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89
drank Ginger Pu-erh by Samovar
933 tasting notes

I know I’m starting to sound like a johnny one note here. Or perhaps as though I’ve had a thorough brainwashing prior to induction into the cult of Samovar. But I am now officially… what is it? I’ve lost count. I think it’s six for six, or maybe I’m up to seven for seven. Perhaps I should just say I’m batting 1000. Or bowling 300. To sum it up, when it comes to Samovar’s offerings, I haven’t met one I wouldn’t buy again and the trend continues with the ginger pu erh.

In the sample packet, the aroma has a surprising chocolate note to it. Chocolatey, spicy, leathery. As with other Samovar teas I’ve tried, one of the most interesting things about it is that it isn’t fixed. It’s like shifting sand. Sometimes the chocolatey smell is primary, sometimes the leather, sometimes the spice. They each swirl forward and then recede, shift, do it again.

The rinse awakens and makes more powerful the ginger and orange scents. The ginger is spicy-sweet, not at all harsh. After steeping, the aroma evens out again. I found the chocolate again, and another surprise, a coffee note, along with leather, earth and spice.

The color of the liquor is very like how I remember the orange pu erh looked. Deep, woodlike. I think I said mahogany, can’t recall — it’s not the black petrochemical look of the Numi pu erhs. It’s deep, but translucent.

This may be the most successful use of ginger in tea I have experienced. Of course it is the only use of ginger I’ve experienced in a non-green tea except for in chai. What makes it successful is that it is part and parcel of the blend. Though it is definitely a focal point, it doesn’t blot out the other flavors. The orange is present, taking a far back seat compared to its role in orange pu erh (as it should), and the pu erh itself is deliciously smooth, rooty, and wet-earthy.

And with that, I can hit the free shipping number without waiting for Breakfast Blend and Chai to come back in stock. So I’ll be placing an order today. But not until after I’ve held this one’s hand through its remaining steeps.

Note: I am definitely going to have to recalibrate my pu erh ratings. Samovar’s are qualitatively better than Numi’s to my taste (even the Numi chocolate). But I will probably wait to do it until I’ve tried some other types of pu erh.

Preparation
Boiling 2 min, 0 sec
Cofftea

I’m not sure I could compare their chocolate pu erh to anything since I haven’t found another chocolate pu erh. That’d be kinda like comparing a flavored matcha to an unflavored matcha. Just my opinion:)

__Morgana__

It’s the overall quality of the blend and the tea I’m comparing, not the individual flavors.

Ricky

I have this! Sounds delicious!

__Morgana__

It is. I like the orange just a wee bit better, but I can definitely see being in the mood for this instead sometimes.

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Comments

Cofftea

I’m not sure I could compare their chocolate pu erh to anything since I haven’t found another chocolate pu erh. That’d be kinda like comparing a flavored matcha to an unflavored matcha. Just my opinion:)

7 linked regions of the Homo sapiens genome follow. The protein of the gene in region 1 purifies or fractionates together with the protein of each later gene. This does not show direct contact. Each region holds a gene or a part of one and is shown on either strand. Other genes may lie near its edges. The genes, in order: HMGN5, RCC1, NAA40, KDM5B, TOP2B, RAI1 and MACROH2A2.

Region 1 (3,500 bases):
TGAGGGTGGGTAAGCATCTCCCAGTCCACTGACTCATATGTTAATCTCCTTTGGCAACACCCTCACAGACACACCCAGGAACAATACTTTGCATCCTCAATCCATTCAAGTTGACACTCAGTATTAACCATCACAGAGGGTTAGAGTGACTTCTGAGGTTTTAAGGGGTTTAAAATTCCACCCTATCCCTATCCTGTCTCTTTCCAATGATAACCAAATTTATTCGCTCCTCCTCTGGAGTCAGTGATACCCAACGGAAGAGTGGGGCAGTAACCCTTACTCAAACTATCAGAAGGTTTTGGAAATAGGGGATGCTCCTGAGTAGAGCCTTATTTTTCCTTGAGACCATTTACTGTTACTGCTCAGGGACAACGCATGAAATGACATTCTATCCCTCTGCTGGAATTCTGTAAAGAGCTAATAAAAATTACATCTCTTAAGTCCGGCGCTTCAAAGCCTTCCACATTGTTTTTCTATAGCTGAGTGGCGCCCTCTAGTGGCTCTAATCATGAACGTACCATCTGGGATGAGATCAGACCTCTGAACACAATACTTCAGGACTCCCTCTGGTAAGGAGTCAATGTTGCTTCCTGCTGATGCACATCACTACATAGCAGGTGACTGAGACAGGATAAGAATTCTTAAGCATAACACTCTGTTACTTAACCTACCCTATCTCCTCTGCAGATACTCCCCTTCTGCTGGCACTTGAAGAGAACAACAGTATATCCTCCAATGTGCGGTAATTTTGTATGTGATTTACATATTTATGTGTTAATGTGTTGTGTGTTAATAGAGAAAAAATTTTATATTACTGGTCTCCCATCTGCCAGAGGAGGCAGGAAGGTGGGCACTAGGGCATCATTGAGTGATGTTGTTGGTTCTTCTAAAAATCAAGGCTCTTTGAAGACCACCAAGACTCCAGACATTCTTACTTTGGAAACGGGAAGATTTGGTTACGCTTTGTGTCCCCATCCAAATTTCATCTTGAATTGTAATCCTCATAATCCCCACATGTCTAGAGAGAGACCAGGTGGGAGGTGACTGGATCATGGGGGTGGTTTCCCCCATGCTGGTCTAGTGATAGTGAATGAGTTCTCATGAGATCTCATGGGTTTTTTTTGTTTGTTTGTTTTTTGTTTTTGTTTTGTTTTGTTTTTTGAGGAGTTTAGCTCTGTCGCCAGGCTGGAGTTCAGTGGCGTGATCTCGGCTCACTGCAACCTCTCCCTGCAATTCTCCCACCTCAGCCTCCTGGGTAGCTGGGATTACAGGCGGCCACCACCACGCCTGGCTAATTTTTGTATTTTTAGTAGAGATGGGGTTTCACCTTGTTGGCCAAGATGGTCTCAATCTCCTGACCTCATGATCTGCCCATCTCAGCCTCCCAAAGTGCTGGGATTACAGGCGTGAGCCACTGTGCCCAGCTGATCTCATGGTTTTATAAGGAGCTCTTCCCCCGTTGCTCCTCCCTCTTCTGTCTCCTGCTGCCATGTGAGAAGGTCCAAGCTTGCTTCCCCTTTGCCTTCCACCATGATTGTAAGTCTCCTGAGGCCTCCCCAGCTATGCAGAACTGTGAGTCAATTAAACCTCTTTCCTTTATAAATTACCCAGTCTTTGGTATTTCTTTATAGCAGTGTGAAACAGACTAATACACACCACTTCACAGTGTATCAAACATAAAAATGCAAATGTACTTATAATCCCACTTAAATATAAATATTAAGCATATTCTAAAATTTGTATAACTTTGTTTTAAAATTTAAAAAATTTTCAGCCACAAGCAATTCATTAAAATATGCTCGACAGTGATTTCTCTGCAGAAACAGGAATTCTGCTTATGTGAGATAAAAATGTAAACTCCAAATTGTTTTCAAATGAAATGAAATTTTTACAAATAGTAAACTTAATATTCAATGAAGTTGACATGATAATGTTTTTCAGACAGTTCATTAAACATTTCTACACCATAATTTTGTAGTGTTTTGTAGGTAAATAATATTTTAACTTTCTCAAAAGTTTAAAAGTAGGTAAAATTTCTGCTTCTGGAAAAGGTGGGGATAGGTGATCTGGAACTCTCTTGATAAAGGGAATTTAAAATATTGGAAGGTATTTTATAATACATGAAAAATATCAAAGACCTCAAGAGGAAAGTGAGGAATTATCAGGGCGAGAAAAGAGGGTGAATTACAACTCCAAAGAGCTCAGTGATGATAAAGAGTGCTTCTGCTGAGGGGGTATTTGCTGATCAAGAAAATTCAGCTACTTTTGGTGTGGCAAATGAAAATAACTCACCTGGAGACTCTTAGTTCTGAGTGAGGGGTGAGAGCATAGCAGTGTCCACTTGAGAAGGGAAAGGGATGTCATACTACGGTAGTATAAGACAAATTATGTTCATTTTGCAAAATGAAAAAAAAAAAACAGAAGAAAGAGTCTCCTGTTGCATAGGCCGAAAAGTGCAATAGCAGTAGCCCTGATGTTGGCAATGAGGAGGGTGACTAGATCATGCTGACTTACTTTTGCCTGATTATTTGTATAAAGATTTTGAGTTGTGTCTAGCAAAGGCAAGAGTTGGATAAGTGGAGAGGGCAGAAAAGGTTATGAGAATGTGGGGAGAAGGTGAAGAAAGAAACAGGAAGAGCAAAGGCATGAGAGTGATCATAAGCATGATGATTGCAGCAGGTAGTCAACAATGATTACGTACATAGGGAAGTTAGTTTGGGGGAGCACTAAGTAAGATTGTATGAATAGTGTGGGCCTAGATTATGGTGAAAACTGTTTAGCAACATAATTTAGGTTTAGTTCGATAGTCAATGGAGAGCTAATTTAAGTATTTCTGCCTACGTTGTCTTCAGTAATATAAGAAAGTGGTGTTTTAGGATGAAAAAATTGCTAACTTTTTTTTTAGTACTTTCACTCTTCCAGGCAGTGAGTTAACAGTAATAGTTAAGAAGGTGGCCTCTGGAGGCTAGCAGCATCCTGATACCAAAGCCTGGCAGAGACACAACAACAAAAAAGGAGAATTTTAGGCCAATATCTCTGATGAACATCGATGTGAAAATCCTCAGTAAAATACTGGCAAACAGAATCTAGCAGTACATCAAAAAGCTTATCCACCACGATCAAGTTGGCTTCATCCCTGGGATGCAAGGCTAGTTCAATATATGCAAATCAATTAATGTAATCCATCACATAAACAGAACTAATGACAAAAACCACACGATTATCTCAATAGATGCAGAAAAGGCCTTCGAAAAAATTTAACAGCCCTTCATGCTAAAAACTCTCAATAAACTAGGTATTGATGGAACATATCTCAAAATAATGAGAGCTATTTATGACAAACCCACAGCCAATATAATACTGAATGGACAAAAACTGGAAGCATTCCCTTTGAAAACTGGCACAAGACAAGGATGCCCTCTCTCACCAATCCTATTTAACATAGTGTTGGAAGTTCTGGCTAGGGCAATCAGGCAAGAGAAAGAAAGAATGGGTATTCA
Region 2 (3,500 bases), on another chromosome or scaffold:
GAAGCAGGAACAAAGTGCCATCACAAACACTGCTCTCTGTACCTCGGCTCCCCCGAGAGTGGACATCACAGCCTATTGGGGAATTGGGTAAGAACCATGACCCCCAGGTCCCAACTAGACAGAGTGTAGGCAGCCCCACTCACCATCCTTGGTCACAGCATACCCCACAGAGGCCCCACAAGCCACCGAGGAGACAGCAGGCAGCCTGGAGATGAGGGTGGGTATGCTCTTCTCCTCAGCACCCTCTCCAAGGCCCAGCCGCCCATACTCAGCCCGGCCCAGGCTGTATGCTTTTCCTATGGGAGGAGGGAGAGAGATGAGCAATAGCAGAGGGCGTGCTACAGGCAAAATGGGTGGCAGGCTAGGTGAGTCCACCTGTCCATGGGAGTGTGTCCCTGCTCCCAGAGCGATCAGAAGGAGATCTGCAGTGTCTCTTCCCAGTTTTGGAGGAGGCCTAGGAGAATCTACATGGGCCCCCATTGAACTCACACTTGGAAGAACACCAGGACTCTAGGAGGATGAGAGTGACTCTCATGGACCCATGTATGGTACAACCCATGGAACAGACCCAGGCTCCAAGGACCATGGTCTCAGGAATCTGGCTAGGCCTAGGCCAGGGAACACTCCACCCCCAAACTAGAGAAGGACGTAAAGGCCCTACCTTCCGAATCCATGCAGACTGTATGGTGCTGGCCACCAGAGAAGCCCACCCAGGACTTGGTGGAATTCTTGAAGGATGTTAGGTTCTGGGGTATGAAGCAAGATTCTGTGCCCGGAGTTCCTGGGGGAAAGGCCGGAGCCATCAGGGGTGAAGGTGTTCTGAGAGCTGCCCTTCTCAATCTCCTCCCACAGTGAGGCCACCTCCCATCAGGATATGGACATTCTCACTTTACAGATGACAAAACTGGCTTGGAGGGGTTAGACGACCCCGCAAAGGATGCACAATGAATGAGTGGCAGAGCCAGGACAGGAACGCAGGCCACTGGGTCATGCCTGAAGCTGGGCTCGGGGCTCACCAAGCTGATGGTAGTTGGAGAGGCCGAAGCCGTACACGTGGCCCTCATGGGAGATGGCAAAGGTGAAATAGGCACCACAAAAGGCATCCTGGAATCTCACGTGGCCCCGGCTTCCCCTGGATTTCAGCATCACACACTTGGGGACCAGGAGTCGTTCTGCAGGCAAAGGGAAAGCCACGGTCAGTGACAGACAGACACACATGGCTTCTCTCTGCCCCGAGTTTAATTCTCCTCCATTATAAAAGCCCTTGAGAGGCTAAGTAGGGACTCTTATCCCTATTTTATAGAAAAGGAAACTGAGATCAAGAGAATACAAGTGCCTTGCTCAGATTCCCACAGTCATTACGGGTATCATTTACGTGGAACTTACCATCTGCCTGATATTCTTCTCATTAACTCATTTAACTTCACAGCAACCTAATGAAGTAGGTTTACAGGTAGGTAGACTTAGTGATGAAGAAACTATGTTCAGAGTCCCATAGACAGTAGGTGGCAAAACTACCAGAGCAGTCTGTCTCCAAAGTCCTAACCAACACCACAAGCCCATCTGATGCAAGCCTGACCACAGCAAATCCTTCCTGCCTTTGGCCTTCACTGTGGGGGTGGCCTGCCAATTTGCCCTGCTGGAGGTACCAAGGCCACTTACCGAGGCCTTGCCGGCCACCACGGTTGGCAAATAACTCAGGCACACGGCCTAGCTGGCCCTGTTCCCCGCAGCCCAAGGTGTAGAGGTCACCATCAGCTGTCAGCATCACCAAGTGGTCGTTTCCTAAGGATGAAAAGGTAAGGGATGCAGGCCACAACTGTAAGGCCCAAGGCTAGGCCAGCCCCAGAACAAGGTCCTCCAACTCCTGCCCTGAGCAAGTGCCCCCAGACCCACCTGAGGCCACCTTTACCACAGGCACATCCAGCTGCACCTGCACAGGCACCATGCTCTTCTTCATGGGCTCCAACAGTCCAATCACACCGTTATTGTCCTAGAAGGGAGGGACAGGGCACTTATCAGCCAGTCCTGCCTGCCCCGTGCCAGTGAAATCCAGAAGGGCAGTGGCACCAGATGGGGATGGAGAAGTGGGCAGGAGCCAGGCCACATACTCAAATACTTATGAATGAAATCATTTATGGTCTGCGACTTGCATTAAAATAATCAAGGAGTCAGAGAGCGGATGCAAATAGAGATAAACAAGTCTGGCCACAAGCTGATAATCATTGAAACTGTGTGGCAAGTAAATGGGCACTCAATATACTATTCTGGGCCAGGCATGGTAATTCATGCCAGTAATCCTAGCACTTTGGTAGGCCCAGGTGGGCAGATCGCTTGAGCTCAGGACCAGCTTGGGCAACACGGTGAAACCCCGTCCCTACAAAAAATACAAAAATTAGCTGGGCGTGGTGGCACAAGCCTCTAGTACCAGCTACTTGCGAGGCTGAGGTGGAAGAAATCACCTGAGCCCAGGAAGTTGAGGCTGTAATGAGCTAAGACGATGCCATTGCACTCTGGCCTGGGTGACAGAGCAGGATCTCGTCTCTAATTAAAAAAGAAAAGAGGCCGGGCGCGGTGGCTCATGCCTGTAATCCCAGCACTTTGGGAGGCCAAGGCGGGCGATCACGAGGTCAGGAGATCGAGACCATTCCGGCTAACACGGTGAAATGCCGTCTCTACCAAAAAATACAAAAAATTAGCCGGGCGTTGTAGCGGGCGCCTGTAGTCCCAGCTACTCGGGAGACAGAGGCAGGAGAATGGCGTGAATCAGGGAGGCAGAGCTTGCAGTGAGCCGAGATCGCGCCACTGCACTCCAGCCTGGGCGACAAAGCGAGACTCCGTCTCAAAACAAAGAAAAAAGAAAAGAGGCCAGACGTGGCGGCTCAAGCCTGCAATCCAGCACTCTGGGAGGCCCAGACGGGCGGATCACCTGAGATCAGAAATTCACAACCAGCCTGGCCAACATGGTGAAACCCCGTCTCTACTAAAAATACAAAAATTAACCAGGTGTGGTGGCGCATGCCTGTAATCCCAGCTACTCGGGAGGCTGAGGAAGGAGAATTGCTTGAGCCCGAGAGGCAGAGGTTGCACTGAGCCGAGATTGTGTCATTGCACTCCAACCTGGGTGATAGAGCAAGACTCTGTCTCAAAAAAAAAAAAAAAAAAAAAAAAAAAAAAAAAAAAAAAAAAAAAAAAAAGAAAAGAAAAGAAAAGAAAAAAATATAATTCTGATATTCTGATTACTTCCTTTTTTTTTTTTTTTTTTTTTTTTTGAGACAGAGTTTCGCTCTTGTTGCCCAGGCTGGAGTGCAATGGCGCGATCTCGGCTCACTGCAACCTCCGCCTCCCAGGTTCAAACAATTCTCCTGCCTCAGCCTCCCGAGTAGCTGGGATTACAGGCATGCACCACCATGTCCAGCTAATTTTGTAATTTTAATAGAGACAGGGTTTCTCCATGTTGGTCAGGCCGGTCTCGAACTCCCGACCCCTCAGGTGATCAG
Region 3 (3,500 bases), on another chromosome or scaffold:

__Morgana__

It’s the overall quality of the blend and the tea I’m comparing, not the individual flavors.

Ricky

I have this! Sounds delicious!

__Morgana__

It is. I like the orange just a wee bit better, but I can definitely see being in the mood for this instead sometimes.

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Profile

Bio

I’ve updated this bio as it’s been a couple of years since I “started getting into” tea. It’s now more accurate to say that I was obsessed with tea for a while, then other things intruded, then I cycled back to it, and I seem to be continuing that in for a while, out for a while cycle. I have a short attention span, but no shortage of tea.

I’m a mom, writer, gamer, lawyer, reader, runner, traveler, and enjoyer of life, literature, art, music, thought and kindness, in no particular order. I’ve recently started writing fantasy and science fiction under the name J. J. Roth.

Personal biases: I much prefer to drink tea without additives such as milk and sugar. If a tea needs additives to improve its flavor, its unlikely I’m going to rate it high. The exception is chai, which I make on the stove top using a recipe I found here on Steepster. Rooibos and honeybush were my gateway drugs into the harder stuff, but once I learned how to make a decent cup of tea they became far less appealing to me. That said, I’m not entirely a purist, and I enjoy a good flavored tea, particularly flavored blacks.

I like all kinds of tea depending on time of day, mood, and the amount of time I have to pay attention to preparation.

Since I find others’ rating legends helpful, I added my own. I’m revising them slightly to make them less granular as I don’t really find myself hating most things I try.

I try to rate teas against other similar versions. So I rate Earl Greys, for example, against other Earl Greys, rather than against all teas. If something rates very high with me, though, it probably means it’s a stand out against all other teas I’ve tried.

95-100 A once in a lifetime experience; the best there is; will keep this stocked until the cows come home

90-94 First rate; top notch; really terrific; will definitely buy more

80-89 Excellent; likely to become a favorite, will likely buy more

70-79 Very good; would enjoy again, might buy again if in the mood for this particular one or a better, similar version not available

60-69 Good; wouldn’t pass up if offered, but probably wouldn’t buy again unless craving this particular flavor

50-59 Okay or run of the mill

Below 50 So-so, iffy, would definitely pass
or ick. The lower the number, the closer to ick.

Location

Bay Area, California

Website

http://www.jjroth.net

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